COMIN’ AT YA
3-D MOVIES ARE BACK AND BETTER THAN EVER. OR ARE THEY?
by Alex Bennett
for HUSTLER Magazine – June 2010
Technology has always fascinated me, but no technology has grabbed me more than 3-D.
Our two eyes allow us to see things from two different angles. When our brain puts those two images together, depth is perceived. When creating a 3-D movie, photo or comic book, you need to deliver two slightly different images of the same object to the appropriate eye. This is usually done with special glasses.
Remember the old red-and-green glasses used for comic books and some movies? In that system the red canceled out the red image while enhancing the green, and vice versa. Most 3-D glasses work on that basic concept. Three-dimensional motion pictures have been around since 1890 (in an impractical form), and stereo photography goes back even farther. The first films requiring colored glasses were primarily shorts screened at world fairs and similar attractions—basically for their curiosity value. 3-D feature films didn’t really gain speed until the early 1950s when movie theaters, threatened by the onslaught of television, looked for a way to fight back.
The craze was started by an insignificant independent producer and writer named Arch Oboler. He decided to make a movie, Bwana Devil, utilizing “Natural Vision” 3-D cameras, a system that had been, up until then, unsuccessfully flogged around Hollywood. Natural Vision achieved its effect by using two projectors while the viewer wore Polaroid glasses, which canceled out light waves in two directions. Bwana Devil was a smash, and the stampede, which included 3-D comics and magazines, was on. The movies were not without problems.
First, the incredible depth combined with objects coming out past the edge of the screen caused eyestrain as the viewer constantly changed focus. Next was synchronization. Because two synchronized projectors were needed, if either one went even a frame off, things got weird. God forbid either reel broke during projection. Stitching the film back together so it would retain sync was an arduous task. Worst of all was the lack of thought (and money) that went into making these pictures.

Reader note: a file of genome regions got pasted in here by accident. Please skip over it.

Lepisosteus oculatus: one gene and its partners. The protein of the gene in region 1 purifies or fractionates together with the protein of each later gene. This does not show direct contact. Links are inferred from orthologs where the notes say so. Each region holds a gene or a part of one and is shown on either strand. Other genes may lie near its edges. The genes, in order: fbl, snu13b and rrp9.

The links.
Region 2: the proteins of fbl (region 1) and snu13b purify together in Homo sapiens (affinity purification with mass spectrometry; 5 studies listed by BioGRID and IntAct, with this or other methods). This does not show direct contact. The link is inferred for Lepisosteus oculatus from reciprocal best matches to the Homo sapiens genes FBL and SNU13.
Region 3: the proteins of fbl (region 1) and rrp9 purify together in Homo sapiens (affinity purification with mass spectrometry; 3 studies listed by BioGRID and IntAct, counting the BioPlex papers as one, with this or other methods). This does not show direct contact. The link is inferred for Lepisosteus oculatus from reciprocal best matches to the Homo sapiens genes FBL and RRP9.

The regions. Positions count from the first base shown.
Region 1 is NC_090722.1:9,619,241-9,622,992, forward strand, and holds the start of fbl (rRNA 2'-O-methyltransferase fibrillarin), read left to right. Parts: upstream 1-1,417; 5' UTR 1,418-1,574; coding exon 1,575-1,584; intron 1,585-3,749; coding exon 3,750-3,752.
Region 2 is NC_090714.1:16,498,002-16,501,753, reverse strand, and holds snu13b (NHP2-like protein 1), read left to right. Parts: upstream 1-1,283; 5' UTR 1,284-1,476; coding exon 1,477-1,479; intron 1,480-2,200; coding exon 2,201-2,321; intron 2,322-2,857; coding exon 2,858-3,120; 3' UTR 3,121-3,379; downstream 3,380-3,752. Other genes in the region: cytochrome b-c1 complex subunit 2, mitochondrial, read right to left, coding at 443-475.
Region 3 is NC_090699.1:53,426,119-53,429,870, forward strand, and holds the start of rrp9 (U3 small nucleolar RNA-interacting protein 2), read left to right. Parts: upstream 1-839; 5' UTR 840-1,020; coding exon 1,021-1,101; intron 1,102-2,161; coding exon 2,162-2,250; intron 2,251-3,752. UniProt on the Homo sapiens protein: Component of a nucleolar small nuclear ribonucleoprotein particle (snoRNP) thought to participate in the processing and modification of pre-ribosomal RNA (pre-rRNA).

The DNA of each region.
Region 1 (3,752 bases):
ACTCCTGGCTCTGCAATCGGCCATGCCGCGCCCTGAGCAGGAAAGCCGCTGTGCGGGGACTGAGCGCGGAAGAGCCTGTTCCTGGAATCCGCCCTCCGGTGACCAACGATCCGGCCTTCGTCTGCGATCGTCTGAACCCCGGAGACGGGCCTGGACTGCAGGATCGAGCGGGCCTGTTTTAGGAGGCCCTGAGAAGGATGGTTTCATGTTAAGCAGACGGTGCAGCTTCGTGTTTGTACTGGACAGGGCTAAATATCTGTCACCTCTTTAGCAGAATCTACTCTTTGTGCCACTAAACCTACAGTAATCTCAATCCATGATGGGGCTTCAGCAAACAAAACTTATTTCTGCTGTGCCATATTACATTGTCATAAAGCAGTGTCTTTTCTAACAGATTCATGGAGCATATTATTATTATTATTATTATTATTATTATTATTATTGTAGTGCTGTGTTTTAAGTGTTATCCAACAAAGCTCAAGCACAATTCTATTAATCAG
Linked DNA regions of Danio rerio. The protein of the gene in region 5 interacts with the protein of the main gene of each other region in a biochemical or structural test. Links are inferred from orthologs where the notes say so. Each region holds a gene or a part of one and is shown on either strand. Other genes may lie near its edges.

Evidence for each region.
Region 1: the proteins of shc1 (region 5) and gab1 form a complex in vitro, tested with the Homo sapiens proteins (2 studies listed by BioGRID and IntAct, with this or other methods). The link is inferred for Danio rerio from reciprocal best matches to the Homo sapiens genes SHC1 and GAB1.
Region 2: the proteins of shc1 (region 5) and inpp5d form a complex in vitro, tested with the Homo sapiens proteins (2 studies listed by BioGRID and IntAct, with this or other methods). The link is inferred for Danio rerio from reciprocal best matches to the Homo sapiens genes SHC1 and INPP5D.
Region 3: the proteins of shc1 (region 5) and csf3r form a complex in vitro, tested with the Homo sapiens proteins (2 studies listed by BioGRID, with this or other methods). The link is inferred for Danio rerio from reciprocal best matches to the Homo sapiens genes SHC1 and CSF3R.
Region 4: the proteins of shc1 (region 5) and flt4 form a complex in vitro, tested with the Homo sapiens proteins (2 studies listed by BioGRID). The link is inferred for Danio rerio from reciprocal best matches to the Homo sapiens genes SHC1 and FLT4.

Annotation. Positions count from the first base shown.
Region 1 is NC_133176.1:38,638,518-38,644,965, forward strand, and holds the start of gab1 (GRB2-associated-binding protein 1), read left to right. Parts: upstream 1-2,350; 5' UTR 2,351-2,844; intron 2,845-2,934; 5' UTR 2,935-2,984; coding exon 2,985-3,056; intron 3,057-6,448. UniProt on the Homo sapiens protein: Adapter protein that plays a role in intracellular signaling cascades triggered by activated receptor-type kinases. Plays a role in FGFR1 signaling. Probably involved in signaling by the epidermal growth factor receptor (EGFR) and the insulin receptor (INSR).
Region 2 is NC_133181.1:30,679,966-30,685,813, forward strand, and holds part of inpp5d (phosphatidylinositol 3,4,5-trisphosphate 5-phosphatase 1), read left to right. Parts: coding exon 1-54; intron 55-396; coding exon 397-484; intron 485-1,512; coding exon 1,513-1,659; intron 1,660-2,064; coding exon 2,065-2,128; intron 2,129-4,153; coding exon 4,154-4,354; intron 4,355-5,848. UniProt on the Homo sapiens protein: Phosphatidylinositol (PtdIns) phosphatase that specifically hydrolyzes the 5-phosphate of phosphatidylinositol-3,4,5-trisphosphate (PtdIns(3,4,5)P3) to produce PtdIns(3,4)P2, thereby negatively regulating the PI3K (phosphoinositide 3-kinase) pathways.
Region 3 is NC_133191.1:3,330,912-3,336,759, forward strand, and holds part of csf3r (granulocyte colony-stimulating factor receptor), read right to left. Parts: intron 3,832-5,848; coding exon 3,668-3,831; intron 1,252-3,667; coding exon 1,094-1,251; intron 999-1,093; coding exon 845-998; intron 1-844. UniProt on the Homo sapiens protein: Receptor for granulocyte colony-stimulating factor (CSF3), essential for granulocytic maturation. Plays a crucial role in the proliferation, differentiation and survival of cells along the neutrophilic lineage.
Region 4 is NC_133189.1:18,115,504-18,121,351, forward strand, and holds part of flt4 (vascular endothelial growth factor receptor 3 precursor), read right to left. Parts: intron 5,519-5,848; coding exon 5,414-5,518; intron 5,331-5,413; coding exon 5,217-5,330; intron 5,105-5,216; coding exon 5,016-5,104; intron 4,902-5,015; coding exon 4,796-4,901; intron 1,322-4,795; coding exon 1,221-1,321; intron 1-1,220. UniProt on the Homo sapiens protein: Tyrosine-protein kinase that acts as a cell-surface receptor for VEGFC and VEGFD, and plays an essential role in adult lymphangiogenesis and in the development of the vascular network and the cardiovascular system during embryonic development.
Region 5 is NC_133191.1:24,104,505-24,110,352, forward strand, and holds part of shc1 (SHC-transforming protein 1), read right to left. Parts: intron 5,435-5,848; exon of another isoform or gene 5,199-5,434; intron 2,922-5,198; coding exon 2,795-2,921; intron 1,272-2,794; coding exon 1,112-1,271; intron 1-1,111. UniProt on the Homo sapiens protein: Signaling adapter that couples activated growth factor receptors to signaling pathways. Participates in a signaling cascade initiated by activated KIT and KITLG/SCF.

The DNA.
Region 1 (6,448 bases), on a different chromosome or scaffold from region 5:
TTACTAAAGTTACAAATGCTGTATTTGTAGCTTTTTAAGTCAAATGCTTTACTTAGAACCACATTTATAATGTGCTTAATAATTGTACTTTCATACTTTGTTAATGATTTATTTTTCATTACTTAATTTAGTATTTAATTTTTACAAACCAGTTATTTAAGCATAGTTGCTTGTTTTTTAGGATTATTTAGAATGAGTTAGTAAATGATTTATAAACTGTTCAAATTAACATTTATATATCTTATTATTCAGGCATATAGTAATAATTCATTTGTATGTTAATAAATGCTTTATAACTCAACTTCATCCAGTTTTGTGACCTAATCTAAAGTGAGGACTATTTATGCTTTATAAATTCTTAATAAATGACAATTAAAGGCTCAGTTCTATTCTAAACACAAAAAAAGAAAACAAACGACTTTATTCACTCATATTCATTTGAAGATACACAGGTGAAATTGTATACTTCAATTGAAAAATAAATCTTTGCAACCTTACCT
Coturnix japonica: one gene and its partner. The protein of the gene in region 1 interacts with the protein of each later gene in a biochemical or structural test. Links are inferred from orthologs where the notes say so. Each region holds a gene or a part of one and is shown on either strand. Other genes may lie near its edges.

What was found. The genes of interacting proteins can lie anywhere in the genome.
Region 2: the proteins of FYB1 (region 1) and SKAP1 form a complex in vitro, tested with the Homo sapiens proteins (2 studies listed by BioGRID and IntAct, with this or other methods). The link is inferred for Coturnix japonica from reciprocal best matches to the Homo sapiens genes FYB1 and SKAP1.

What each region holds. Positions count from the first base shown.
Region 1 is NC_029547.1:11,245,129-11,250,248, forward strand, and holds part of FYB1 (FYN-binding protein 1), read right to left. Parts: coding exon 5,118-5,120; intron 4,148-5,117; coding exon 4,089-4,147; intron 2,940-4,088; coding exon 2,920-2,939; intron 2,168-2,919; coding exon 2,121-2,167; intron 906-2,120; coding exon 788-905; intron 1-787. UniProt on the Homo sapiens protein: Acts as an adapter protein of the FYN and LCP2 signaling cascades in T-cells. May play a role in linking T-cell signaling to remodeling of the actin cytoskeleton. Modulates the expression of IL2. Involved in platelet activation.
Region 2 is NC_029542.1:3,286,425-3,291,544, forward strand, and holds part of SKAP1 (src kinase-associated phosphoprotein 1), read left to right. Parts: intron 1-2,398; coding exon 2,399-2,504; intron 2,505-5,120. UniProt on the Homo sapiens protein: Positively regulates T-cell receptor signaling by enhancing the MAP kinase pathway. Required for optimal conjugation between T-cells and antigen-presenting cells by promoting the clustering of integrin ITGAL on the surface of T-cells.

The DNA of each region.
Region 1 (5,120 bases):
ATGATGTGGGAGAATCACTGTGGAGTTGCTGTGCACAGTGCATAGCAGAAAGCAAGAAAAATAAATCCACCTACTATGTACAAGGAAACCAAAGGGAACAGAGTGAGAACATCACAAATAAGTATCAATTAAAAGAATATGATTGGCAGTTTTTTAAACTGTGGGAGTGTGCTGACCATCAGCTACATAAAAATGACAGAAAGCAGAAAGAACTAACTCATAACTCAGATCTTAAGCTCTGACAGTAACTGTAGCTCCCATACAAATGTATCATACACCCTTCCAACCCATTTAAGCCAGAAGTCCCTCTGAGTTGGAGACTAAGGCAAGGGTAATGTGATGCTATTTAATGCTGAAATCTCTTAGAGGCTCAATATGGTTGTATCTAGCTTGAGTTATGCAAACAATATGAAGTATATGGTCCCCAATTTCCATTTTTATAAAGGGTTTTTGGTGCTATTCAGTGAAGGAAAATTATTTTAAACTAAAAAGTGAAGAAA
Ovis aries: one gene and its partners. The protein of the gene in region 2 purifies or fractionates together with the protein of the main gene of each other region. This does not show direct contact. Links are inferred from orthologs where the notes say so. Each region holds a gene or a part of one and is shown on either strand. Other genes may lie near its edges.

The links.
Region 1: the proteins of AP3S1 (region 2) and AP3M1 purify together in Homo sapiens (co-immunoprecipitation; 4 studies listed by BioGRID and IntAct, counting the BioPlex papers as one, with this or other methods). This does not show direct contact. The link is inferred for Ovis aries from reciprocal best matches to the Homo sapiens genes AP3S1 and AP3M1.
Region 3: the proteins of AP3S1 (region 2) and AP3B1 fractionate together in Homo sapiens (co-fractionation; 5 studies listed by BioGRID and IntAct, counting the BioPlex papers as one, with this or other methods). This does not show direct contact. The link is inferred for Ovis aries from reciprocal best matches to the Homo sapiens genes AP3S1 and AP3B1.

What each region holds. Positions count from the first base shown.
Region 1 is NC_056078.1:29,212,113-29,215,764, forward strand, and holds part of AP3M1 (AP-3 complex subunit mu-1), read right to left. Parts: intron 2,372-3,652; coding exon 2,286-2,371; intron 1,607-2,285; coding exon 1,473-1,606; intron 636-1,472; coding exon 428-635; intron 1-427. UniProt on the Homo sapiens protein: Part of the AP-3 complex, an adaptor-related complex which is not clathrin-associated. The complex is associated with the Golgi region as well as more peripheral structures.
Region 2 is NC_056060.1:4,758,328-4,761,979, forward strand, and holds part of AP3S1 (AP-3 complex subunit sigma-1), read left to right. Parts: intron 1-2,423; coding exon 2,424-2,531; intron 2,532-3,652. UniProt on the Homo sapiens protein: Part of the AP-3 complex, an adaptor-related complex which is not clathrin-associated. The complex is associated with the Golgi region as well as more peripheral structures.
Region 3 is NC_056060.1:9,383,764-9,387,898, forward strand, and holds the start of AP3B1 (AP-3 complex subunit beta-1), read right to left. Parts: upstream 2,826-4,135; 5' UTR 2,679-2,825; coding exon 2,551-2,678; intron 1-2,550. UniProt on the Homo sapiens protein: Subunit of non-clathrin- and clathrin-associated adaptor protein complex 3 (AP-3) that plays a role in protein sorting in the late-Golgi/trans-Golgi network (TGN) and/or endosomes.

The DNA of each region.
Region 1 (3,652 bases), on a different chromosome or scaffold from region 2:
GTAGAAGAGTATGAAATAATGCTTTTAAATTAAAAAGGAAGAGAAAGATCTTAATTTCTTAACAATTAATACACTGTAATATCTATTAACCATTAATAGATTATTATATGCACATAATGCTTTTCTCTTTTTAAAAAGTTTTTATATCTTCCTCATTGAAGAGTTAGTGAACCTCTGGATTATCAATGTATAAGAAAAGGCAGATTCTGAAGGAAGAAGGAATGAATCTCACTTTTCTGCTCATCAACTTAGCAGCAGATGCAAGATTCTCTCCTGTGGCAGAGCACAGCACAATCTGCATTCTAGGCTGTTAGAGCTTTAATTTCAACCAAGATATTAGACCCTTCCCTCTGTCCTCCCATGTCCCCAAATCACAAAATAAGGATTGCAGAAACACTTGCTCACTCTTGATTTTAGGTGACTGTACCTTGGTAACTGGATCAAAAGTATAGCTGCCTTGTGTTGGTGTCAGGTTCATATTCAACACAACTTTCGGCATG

Rather than take great films and make them better, the studios decided to make crap. Most of the early 3-D releases were second tier films. By the time they started producing great titles like Dial M for Murder and Kiss Me Kate, the fad had worn out. Most of those later3-D films were shown flat, and by 1955 3-D had been relegated to the scrap heap of oddities.
A decade or so later a single-strip process was invented whereby both images were incorporated on one roll of film. Consequently, the resolution of a 35mm movie was cut in half, drastically reducing quality. This process was mainly used for hard- and soft-core porn flicks, the most notable being The Stewardesses, one of the highest-grossing sex films of all time. Andy Warhol also dabbled in 3-D, but for the most part 3-D movies were low-budget and cheesy.
In the 1980s IMAX revived 3-D with sensational results, and in the ’90s James Cameron had a camera developed for him that was purely digital. He used it to film Ghosts of the Abyss for IMAX in 3-D. It may have been a test for the best 3-D movie of all time: Cameron’s Avatar. This box office megahit is just one of the many new releases that have nurtured the latest 3-D craze. Most of these new 3-D films have been made as computer-animated features since they are the easiest to convert, having initially been created in a 3-D mode.
One of the biggest problems with the current processes is that the 3-D imagery isn’t nearly as profound as it once was. It doesn’t come out past the screen or go back deep enough because the effects have been watered down to eliminate viewers’ headaches and eyestrain.
At a time when the movie industry has been in a downturn, 3-D has once again come to the rescue. Theaters charge around $4 more for 3-D films, and the cheap bastards don’t even let you keep the glasses. They’re sent back to the manufacturer, which cleans the specs before returning them to the theater.
Hollywood is bullish about its 3-D movies, and even TV manufacturers, especially Sony, are ready to roll out 3-D sets using Polarized glasses. In lockstep, Discovery and ESPN have announced the creation of 3-D channels. Even so, I wonder if3-D will remain a limited-use process relegated to animation and big-budget features. I doubt it would be suited to a film like The Wrestler.
I’ve seen enough cartoons. Bring on 3-D porn!
Alex Bennett is a longtime HUSTLER contributor. The two-time Emmy winner, who broke into broadcasting as a teenager, currently calls Sirius Left 146 his radio home.
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